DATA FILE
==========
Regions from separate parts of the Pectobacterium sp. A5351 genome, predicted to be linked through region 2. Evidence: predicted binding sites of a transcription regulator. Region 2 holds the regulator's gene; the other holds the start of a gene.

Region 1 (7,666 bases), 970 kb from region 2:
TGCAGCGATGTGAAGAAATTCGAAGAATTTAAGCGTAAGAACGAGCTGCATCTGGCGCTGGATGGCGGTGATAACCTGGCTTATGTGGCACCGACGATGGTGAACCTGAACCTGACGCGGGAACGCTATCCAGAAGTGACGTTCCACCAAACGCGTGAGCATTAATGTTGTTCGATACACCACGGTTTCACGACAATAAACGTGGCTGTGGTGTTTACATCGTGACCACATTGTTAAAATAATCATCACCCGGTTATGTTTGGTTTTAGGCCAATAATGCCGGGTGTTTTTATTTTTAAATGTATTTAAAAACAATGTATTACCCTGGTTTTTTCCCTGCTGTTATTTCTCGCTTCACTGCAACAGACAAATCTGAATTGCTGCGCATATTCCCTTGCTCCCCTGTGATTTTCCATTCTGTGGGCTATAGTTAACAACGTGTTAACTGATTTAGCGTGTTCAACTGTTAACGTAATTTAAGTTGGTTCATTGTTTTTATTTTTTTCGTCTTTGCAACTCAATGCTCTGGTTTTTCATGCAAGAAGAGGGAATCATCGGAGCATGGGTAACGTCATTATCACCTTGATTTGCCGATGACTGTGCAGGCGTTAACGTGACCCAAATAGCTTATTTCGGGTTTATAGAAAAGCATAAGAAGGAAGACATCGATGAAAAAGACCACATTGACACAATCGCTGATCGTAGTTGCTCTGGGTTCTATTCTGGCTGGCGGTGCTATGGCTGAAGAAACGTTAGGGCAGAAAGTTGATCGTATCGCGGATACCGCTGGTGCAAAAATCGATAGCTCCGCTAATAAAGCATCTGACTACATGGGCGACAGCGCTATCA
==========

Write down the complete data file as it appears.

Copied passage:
Regions from separate parts of the Pectobacterium sp. A5351 genome, predicted to be linked through region 2. Evidence: predicted binding sites of a transcription regulator. Region 2 holds the regulator's gene; the other holds the start of a gene.

Region 1 (7,666 bases), 970 kb from region 2:
TGCAGCGATGTGAAGAAATTCGAAGAATTTAAGCGTAAGAACGAGCTGCATCTGGCGCTGGATGGCGGTGATAACCTGGCTTATGTGGCACCGACGATGGTGAACCTGAACCTGACGCGGGAACGCTATCCAGAAGTGACGTTCCACCAAACGCGTGAGCATTAATGTTGTTCGATACACCACGGTTTCACGACAATAAACGTGGCTGTGGTGTTTACATCGTGACCACATTGTTAAAATAATCATCACCCGGTTATGTTTGGTTTTAGGCCAATAATGCCGGGTGTTTTTATTTTTAAATGTATTTAAAAACAATGTATTACCCTGGTTTTTTCCCTGCTGTTATTTCTCGCTTCACTGCAACAGACAAATCTGAATTGCTGCGCATATTCCCTTGCTCCCCTGTGATTTTCCATTCTGTGGGCTATAGTTAACAACGTGTTAACTGATTTAGCGTGTTCAACTGTTAACGTAATTTAAGTTGGTTCATTGTTTTTATTTTTTTCGTCTTTGCAACTCAATGCTCTGGTTTTTCATGCAAGAAGAGGGAATCATCGGAGCATGGGTAACGTCATTATCACCTTGATTTGCCGATGACTGTGCAGGCGTTAACGTGACCCAAATAGCTTATTTCGGGTTTATAGAAAAGCATAAGAAGGAAGACATCGATGAAAAAGACCACATTGACACAATCGCTGATCGTAGTTGCTCTGGGTTCTATTCTGGCTGGCGGTGCTATGGCTGAAGAAACGTTAGGGCAGAAAGTTGATCGTATCGCGGATACCGCTGGTGCAAAAATCGATAGCTCCGCTAATAAAGCATCTGACTACATGGGCGACAGCGCTATCA